Game Dev Diary: Scrolls, Runes, and Dice

We’ve been banging away at our keyboards for the past few weeks to improve our game design and implement a few new features. We focused on reducing complexity without compromising depth, and moving closer to completing the core game mechanics.

Here are some highlights:

  • Streamlined the Rune card mechanics
  • Simplified the Scroll card mechanics
  • Improved the dice design for better depth of play

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The Deck Building Mechanic

Today I’m writing about the deck building mechanic of Witches & Warlocks. If you’re already familiar with the core concept of a deck building game you can skip the next section. Everyone else might be thinking,

What The Heck is a Deck Building Mechanic?

In a traditional trading/collectible card game players spend time building a deck of cards before playing the game. So, each player starts the game with radically different, pre-built decks of cards. However, in a “deck building game” all players typically start a game with a small number of identical cards. During the game players improve their decks by acquiring various new, more powerful cards, and possibly removing old cards. This mechanic was first popularized by Dominion, an award winning table-top card game that relied heavily on the mechanic.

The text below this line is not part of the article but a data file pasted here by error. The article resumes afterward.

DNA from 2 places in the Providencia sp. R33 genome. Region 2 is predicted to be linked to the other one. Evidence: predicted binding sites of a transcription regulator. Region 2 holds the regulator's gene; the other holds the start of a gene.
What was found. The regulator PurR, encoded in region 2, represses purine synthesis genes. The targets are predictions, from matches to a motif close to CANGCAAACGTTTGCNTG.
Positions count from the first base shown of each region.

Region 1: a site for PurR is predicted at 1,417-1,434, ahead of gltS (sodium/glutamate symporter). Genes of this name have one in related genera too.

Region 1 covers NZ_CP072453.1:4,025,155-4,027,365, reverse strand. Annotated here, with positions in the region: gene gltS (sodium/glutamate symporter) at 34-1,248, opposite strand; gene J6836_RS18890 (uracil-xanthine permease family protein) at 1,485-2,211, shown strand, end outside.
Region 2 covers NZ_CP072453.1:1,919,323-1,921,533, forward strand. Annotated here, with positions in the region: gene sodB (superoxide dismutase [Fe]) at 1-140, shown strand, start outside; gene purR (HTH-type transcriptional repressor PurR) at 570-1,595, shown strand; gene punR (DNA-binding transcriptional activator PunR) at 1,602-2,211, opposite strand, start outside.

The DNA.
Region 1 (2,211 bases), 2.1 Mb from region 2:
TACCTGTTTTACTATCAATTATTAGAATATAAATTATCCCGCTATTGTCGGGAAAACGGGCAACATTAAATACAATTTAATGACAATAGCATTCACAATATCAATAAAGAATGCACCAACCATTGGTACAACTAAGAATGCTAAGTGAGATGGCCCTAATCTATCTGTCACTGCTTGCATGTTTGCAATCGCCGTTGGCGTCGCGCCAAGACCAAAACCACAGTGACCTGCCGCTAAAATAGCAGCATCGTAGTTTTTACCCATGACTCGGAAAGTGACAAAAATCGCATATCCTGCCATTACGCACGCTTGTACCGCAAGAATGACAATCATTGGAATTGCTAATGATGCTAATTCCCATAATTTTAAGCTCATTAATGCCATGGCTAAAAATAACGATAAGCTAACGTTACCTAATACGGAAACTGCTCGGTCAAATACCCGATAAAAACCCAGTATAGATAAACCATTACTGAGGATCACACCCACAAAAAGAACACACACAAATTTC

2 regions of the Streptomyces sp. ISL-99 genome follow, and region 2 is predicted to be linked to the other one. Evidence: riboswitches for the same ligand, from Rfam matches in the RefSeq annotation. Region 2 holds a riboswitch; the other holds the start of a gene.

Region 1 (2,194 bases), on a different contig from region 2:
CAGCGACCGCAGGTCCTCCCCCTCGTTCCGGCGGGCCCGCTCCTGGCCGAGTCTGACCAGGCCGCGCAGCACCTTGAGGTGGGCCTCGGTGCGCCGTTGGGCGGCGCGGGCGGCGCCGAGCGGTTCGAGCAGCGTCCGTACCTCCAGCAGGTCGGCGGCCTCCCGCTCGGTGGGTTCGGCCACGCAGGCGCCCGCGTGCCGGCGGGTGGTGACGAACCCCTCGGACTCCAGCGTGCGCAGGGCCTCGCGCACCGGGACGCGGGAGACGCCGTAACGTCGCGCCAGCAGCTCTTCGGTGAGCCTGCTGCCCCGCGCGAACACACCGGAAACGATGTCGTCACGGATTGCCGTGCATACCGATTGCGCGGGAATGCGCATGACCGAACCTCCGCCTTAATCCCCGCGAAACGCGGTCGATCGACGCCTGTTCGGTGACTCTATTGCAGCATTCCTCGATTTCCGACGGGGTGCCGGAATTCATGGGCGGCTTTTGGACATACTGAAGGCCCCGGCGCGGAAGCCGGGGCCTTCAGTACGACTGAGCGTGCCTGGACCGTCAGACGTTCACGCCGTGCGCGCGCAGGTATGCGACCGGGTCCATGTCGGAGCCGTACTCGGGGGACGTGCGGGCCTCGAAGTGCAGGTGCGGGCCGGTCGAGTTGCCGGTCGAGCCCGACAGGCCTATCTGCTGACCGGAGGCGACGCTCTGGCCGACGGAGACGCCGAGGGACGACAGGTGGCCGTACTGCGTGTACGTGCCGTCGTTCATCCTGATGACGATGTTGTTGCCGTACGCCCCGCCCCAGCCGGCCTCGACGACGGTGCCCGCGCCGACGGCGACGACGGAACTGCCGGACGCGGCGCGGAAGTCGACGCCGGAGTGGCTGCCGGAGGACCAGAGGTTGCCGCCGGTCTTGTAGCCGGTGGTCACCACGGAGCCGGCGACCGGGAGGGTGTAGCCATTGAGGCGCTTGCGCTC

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Procedurally Generated Cards in Witches and Warlocks

Last year I posted a quick synopsis of Witches & Warlocks, a new digital trading card game that we’re working on. Since then, Chris and I have been working on the core mechanics and multiplayer systems, and today I want to come up for air and talk about one of the most exciting features: procedurally generated cards.

Before I can do that, I need to take a step back and explain a bit about the different kinds of cards used in the game, as well as a few fundamental game concepts that influence the procedural generation.

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